Gov. Steve Beshear today testified before a congressional panel on the prescription drug abuse issues facing Kentucky and our nation.
During his testimony, Gov. Beshear urged Congress to continue providing resources to the Harold Rogers Prescription Drug Monitoring Grant Program. The Governor also proposed mandatory training for those who prescribe controlled substances and requested that more federal resources be focused on ceasing Florida's illegal prescription drug flow.
"The fastest growing, most prolific substance abuse issue facing our country is the abuse and diversion of prescription drugs," said Gov. Beshear. "In Kentucky alone, 82 people die every month from drug overdoses, a number that has now surpassed car crashes as the leading cause of accidental death in our state. Since faced with this horrific epidemic, Kentucky has acted aggressively in ramping up law enforcement, policy initiatives and prescription drug monitoring efforts."
The Kentucky All Schedule Prescription Electronic Reporting System (KASPER) tracks controlled substance prescriptions dispensed within the state, helping health care providers ensure a person does not get prescriptions from several different sources, while also helping police investigate the diversion of pills to illegal sales. In 2006, the White House recognized KASPER as one of the nation's flagship prescription drug monitoring programs.
"KASPER has proven successful in Kentucky's battle against prescription drug abuse," stated Gov. Beshear. "However, the full effectiveness of this powerful weapon is limited by the fact that some states still do not have similar systems."
Florida, and especially South Florida, represents a significant population of unmonitored controlled prescription drug pain clinics and prescribers. In February 2011, Gov. Beshear sent a letter to Florida Gov. Rick Scott urging him to reconsider his decision to not implement a state drug monitoring system previously approved by the Florida legislature. Recent news reports confirm that, at least in part due to outside persuasion, the drug monitoring project is moving forward and will be operational later this year.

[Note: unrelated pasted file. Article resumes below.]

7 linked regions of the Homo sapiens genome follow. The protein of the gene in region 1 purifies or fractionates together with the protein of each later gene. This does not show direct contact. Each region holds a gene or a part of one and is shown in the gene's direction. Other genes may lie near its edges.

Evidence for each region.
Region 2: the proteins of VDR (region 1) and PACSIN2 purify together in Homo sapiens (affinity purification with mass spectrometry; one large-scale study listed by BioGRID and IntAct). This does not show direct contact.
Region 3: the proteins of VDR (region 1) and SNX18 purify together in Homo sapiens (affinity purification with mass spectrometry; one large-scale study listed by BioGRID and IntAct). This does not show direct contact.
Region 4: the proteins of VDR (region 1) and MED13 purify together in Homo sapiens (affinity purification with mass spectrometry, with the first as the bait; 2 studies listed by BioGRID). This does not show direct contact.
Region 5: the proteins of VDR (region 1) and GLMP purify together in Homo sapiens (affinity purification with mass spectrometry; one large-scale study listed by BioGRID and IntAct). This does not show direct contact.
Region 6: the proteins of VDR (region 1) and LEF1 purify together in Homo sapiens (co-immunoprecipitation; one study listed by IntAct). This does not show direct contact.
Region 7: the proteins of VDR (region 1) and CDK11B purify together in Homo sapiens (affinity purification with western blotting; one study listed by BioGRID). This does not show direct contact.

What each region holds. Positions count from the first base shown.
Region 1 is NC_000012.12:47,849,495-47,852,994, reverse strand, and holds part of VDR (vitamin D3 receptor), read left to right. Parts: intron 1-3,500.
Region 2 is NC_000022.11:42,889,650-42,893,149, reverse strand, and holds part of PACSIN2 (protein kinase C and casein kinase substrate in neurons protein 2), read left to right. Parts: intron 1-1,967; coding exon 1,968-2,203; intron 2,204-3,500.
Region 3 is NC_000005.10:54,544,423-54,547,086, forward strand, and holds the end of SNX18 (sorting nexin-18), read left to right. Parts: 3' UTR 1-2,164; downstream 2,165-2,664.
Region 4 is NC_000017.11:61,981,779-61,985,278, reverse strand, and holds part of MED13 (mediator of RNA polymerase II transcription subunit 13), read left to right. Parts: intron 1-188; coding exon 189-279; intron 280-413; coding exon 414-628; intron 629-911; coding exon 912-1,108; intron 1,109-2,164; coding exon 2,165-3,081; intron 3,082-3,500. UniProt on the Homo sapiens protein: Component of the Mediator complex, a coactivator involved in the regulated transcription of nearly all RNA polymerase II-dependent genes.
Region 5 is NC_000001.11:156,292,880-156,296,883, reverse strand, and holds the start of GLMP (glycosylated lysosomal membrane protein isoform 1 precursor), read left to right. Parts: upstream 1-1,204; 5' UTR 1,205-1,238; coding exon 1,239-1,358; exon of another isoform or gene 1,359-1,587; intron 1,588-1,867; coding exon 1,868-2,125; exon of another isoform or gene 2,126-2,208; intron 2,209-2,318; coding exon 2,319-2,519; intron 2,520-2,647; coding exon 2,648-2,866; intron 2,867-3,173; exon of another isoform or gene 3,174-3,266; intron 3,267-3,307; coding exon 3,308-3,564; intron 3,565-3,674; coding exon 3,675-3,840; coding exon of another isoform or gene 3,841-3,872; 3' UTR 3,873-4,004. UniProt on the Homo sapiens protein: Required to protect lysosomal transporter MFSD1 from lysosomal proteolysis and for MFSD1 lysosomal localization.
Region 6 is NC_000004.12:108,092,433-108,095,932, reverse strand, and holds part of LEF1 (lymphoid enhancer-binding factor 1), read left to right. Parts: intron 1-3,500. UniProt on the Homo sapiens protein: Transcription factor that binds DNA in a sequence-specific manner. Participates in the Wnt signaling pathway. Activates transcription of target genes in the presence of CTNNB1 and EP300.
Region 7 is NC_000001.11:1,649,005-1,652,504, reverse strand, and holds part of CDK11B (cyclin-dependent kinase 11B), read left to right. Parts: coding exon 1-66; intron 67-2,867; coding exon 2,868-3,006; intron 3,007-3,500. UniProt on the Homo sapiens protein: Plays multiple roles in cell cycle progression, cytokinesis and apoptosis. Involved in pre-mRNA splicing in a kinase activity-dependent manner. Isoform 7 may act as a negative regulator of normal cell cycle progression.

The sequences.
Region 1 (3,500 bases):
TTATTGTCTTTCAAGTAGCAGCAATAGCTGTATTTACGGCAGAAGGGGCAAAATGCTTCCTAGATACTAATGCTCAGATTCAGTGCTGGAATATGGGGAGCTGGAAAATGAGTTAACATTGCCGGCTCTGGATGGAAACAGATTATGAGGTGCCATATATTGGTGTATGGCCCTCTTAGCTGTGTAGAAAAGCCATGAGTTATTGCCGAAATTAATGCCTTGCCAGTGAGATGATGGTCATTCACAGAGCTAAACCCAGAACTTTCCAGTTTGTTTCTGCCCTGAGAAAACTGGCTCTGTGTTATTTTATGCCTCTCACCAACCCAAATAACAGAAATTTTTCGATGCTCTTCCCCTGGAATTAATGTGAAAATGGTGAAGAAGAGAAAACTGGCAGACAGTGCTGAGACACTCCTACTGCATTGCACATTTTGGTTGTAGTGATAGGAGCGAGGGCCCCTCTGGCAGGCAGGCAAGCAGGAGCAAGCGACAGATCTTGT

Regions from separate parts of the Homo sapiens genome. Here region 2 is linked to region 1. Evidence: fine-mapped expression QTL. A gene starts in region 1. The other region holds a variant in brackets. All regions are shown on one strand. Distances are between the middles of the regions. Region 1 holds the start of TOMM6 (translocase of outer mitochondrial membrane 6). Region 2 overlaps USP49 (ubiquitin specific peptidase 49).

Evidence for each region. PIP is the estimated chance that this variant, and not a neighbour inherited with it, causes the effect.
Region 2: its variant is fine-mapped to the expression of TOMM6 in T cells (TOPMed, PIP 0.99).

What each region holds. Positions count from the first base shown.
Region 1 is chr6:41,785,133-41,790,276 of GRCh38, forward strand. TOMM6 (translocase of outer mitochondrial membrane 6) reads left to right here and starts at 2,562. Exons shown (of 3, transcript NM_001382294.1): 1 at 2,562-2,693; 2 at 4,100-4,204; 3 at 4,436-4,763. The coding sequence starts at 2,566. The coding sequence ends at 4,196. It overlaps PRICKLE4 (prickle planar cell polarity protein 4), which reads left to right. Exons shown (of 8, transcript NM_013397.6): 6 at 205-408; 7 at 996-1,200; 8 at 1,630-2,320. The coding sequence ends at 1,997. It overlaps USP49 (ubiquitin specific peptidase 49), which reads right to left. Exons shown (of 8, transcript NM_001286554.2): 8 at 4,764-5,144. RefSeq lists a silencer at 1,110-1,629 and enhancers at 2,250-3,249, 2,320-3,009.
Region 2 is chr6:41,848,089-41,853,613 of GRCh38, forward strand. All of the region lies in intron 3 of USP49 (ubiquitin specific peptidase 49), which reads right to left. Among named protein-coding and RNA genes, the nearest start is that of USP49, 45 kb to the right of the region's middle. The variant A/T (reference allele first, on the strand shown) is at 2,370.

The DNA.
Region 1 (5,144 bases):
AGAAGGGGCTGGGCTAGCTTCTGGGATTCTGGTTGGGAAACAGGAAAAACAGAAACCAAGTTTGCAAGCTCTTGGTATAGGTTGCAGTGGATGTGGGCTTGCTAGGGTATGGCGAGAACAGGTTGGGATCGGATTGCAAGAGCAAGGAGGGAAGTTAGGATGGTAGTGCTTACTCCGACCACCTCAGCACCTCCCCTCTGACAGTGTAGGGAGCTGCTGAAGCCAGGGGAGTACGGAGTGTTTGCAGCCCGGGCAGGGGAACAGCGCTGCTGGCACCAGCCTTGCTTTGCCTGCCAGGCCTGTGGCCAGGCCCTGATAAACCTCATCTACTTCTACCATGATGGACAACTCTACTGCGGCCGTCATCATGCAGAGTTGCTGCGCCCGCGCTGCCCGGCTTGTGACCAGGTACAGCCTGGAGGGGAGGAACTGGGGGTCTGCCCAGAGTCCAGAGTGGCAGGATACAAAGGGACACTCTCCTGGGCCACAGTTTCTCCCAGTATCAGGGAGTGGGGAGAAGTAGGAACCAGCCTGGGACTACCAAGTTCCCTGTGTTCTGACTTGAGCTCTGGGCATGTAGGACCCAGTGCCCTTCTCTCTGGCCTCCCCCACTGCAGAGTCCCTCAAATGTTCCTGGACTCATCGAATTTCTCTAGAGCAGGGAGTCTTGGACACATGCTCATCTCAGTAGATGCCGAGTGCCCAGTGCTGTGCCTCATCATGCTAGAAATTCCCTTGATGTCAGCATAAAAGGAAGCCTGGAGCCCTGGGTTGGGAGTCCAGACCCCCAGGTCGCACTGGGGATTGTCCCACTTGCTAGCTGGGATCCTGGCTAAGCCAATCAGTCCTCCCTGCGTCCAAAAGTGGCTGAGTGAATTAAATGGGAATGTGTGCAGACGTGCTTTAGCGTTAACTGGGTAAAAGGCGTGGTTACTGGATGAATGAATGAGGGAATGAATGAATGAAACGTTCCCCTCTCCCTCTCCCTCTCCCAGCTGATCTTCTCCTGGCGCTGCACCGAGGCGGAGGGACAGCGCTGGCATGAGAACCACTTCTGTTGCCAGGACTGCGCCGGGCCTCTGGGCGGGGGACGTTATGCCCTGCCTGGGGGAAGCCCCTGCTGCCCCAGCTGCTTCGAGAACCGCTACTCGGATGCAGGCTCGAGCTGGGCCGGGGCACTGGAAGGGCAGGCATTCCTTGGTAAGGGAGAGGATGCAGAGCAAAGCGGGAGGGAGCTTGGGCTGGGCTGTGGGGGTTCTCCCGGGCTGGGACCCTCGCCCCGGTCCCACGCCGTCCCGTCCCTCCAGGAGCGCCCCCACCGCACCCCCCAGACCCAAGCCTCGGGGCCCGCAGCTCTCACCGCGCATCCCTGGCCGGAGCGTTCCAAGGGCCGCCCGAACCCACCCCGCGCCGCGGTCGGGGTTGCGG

Gov. Beshear testified Thursday on the significance of providing resources to the Harold Rogers Prescription Drug Monitoring Grant Program to continue the critical work toward data sharing among states. He also presented evidence for the need to mandate training for prescribers of controlled substances so they can bring awareness to patients on the disease of addiction.
Finally, Gov. Beshear stressed the importance of increasing resources to federal, state and local law enforcement and prosecutors in Florida to address the threat that drugs obtained there will be diverted and abused on a regional scale.
"Kentucky is not an island," said Gov. Beshear. "We live in a mobile society and that mobility limits the ability of any one state to be entirely successful in addressing substance abuse issues. My testimony today calls on several strategies that have a higher probability of success when implemented on a national level."